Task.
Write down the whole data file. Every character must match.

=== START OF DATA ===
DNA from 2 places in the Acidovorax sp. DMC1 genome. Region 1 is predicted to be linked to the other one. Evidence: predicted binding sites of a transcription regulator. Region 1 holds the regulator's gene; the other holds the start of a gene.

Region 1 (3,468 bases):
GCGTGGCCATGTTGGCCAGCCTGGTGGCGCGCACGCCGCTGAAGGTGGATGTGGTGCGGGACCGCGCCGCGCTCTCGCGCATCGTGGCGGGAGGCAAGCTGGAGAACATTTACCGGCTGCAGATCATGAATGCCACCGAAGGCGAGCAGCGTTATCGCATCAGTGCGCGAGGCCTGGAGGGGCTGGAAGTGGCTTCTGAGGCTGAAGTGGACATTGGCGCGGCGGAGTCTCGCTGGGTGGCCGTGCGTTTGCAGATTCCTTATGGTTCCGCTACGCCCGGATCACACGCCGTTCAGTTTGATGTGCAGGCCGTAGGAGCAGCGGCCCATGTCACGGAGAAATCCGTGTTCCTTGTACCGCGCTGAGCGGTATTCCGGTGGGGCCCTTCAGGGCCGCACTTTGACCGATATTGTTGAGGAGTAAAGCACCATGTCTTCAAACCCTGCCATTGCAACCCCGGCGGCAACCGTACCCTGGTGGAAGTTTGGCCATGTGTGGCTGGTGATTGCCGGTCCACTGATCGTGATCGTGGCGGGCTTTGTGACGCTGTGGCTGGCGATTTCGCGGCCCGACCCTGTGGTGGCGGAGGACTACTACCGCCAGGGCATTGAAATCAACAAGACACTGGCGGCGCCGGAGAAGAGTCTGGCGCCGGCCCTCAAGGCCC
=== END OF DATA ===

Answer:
DNA from 2 places in the Acidovorax sp. DMC1 genome. Region 1 is predicted to be linked to the other one. Evidence: predicted binding sites of a transcription regulator. Region 1 holds the regulator's gene; the other holds the start of a gene.

Region 1 (3,468 bases):
GCGTGGCCATGTTGGCCAGCCTGGTGGCGCGCACGCCGCTGAAGGTGGATGTGGTGCGGGACCGCGCCGCGCTCTCGCGCATCGTGGCGGGAGGCAAGCTGGAGAACATTTACCGGCTGCAGATCATGAATGCCACCGAAGGCGAGCAGCGTTATCGCATCAGTGCGCGAGGCCTGGAGGGGCTGGAAGTGGCTTCTGAGGCTGAAGTGGACATTGGCGCGGCGGAGTCTCGCTGGGTGGCCGTGCGTTTGCAGATTCCTTATGGTTCCGCTACGCCCGGATCACACGCCGTTCAGTTTGATGTGCAGGCCGTAGGAGCAGCGGCCCATGTCACGGAGAAATCCGTGTTCCTTGTACCGCGCTGAGCGGTATTCCGGTGGGGCCCTTCAGGGCCGCACTTTGACCGATATTGTTGAGGAGTAAAGCACCATGTCTTCAAACCCTGCCATTGCAACCCCGGCGGCAACCGTACCCTGGTGGAAGTTTGGCCATGTGTGGCTGGTGATTGCCGGTCCACTGATCGTGATCGTGGCGGGCTTTGTGACGCTGTGGCTGGCGATTTCGCGGCCCGACCCTGTGGTGGCGGAGGACTACTACCGCCAGGGCATTGAAATCAACAAGACACTGGCGGCGCCGGAGAAGAGTCTGGCGCCGGCCCTCAAGGCCC